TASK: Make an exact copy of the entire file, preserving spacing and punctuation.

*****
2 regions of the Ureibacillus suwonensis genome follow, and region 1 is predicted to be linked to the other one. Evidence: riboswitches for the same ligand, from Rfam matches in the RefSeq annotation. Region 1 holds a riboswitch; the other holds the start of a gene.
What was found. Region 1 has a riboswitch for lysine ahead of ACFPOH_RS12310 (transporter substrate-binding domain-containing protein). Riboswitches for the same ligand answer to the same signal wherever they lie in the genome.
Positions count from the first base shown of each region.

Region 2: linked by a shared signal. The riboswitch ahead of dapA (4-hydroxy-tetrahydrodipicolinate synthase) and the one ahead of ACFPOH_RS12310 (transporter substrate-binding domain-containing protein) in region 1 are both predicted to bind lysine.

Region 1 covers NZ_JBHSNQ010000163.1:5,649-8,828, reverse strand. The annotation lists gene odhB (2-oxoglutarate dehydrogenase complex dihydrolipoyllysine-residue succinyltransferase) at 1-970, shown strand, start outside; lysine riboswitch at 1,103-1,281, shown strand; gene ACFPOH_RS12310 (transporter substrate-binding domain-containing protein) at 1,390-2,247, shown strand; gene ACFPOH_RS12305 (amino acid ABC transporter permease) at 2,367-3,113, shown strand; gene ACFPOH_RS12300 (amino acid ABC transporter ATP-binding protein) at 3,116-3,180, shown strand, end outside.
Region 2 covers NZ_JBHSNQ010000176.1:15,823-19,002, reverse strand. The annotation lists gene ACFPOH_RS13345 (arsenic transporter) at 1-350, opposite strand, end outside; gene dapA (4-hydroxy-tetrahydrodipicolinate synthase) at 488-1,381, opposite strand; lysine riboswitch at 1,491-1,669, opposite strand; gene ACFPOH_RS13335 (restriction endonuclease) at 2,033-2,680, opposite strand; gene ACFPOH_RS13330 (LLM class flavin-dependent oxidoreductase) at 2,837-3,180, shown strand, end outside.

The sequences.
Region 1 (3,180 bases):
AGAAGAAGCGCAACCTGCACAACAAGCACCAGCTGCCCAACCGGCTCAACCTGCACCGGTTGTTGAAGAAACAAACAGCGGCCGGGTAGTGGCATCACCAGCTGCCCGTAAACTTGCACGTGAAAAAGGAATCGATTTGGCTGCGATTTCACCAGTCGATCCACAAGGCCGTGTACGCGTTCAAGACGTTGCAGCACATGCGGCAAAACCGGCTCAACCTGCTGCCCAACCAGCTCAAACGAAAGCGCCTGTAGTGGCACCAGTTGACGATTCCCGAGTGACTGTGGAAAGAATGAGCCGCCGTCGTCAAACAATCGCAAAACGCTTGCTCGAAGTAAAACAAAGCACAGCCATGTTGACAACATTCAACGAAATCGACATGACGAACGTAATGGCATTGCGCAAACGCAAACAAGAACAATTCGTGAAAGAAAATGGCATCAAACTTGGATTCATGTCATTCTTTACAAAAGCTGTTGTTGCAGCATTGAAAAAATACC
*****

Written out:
2 regions of the Ureibacillus suwonensis genome follow, and region 1 is predicted to be linked to the other one. Evidence: riboswitches for the same ligand, from Rfam matches in the RefSeq annotation. Region 1 holds a riboswitch; the other holds the start of a gene.
What was found. Region 1 has a riboswitch for lysine ahead of ACFPOH_RS12310 (transporter substrate-binding domain-containing protein). Riboswitches for the same ligand answer to the same signal wherever they lie in the genome.
Positions count from the first base shown of each region.

Region 2: linked by a shared signal. The riboswitch ahead of dapA (4-hydroxy-tetrahydrodipicolinate synthase) and the one ahead of ACFPOH_RS12310 (transporter substrate-binding domain-containing protein) in region 1 are both predicted to bind lysine.

Region 1 covers NZ_JBHSNQ010000163.1:5,649-8,828, reverse strand. The annotation lists gene odhB (2-oxoglutarate dehydrogenase complex dihydrolipoyllysine-residue succinyltransferase) at 1-970, shown strand, start outside; lysine riboswitch at 1,103-1,281, shown strand; gene ACFPOH_RS12310 (transporter substrate-binding domain-containing protein) at 1,390-2,247, shown strand; gene ACFPOH_RS12305 (amino acid ABC transporter permease) at 2,367-3,113, shown strand; gene ACFPOH_RS12300 (amino acid ABC transporter ATP-binding protein) at 3,116-3,180, shown strand, end outside.
Region 2 covers NZ_JBHSNQ010000176.1:15,823-19,002, reverse strand. The annotation lists gene ACFPOH_RS13345 (arsenic transporter) at 1-350, opposite strand, end outside; gene dapA (4-hydroxy-tetrahydrodipicolinate synthase) at 488-1,381, opposite strand; lysine riboswitch at 1,491-1,669, opposite strand; gene ACFPOH_RS13335 (restriction endonuclease) at 2,033-2,680, opposite strand; gene ACFPOH_RS13330 (LLM class flavin-dependent oxidoreductase) at 2,837-3,180, shown strand, end outside.

The sequences.
Region 1 (3,180 bases):
AGAAGAAGCGCAACCTGCACAACAAGCACCAGCTGCCCAACCGGCTCAACCTGCACCGGTTGTTGAAGAAACAAACAGCGGCCGGGTAGTGGCATCACCAGCTGCCCGTAAACTTGCACGTGAAAAAGGAATCGATTTGGCTGCGATTTCACCAGTCGATCCACAAGGCCGTGTACGCGTTCAAGACGTTGCAGCACATGCGGCAAAACCGGCTCAACCTGCTGCCCAACCAGCTCAAACGAAAGCGCCTGTAGTGGCACCAGTTGACGATTCCCGAGTGACTGTGGAAAGAATGAGCCGCCGTCGTCAAACAATCGCAAAACGCTTGCTCGAAGTAAAACAAAGCACAGCCATGTTGACAACATTCAACGAAATCGACATGACGAACGTAATGGCATTGCGCAAACGCAAACAAGAACAATTCGTGAAAGAAAATGGCATCAAACTTGGATTCATGTCATTCTTTACAAAAGCTGTTGTTGCAGCATTGAAAAAATACC